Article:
We had quite a bit of downtime at the hotel before heading out for dinner and the boys’ performance at St. Luke’s. We stopped at a little corner “hamburger shack” for dinner–which was really delicious and cheap–and met a young man from Germany who is backpacking–by himself–through New Zealand. He started in Brisbane (I think), Australia, and has been to Sydney then through South Island and now working his way up the North Island. Really nice, super polite, very interesting to talk to.

The performance at St. Luke’s was the best ever. Our boys performed several numbers first, and then the girls choir from Western Heights High School girls choir did three numbers. Our boys performed again, including several solos (Joseph and Forrest). Next, the Western Heights girls and boys did another three. Those kids are so great, and their town should be proud of them. The evening’s performance ended with the GGBC “California Medley,” which got lots of laughs and applause.

Mom and I walked back to the hotel in something like 5- or 6-degree weather. Boy, are we walking a lot!

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Rotura, New Zealand (part 1)

Let me just say this right off the bat: The people here are just so nice and helpful.

We drove straight to Rotorua without stopping. I was just a bit focused on the driving to try to figure out how to get to the Waitomo Caves. Maybe we’ll hit that the next trip to New Zealand.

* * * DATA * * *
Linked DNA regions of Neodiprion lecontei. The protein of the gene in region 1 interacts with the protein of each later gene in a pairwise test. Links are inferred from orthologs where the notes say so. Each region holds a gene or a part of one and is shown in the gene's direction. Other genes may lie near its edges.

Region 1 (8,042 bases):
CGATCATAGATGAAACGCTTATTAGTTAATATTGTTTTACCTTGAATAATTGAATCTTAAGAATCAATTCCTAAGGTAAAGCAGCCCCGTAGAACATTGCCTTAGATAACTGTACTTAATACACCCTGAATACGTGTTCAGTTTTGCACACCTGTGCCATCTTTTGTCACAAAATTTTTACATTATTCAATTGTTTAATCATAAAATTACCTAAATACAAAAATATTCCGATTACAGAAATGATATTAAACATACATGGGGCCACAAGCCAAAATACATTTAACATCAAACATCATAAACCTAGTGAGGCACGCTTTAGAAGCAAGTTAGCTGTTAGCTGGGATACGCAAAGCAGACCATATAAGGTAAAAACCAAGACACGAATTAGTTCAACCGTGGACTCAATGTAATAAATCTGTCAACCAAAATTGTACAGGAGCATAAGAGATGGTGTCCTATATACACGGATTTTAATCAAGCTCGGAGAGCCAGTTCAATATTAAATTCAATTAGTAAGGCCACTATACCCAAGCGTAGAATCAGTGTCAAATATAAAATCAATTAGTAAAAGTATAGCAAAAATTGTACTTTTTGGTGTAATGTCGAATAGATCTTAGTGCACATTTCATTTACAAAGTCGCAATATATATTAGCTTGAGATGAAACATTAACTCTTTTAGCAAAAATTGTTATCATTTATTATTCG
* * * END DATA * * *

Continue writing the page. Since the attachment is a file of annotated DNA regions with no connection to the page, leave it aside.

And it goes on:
Mom’s taking a rest right now, and then we’ll take a walk into the town. We ate a huge lunch just when we got here, so neither of us is hungry.

Which brings me to nice, helpful people: The waitress/manager at the restaurant where we had lunch (can’t remember the name right now, but I will definitely post it when I find it because the food and wine choices are stellar) immediately got that we’re American and told us she and her family are going to the US for their vacation at the end of August. So we had a nice exchange. She told us which Maori experiences to choose from, and we told her definitely Disneyland and California Adventure over Knott’s. They’re also going to San Diego, Las Vegas, and New York. That’s covering a lot in one trip, if you ask me.

Anyway, back to Rotorua. We haven’t yet had a chance to look around, but we have a fantastic view of the lake from our room, and the sulfur smell is not bad at all. The Sudima Hotel is where we’re staying–beautifully refurbished recently, from what we understand, and very nice and quiet.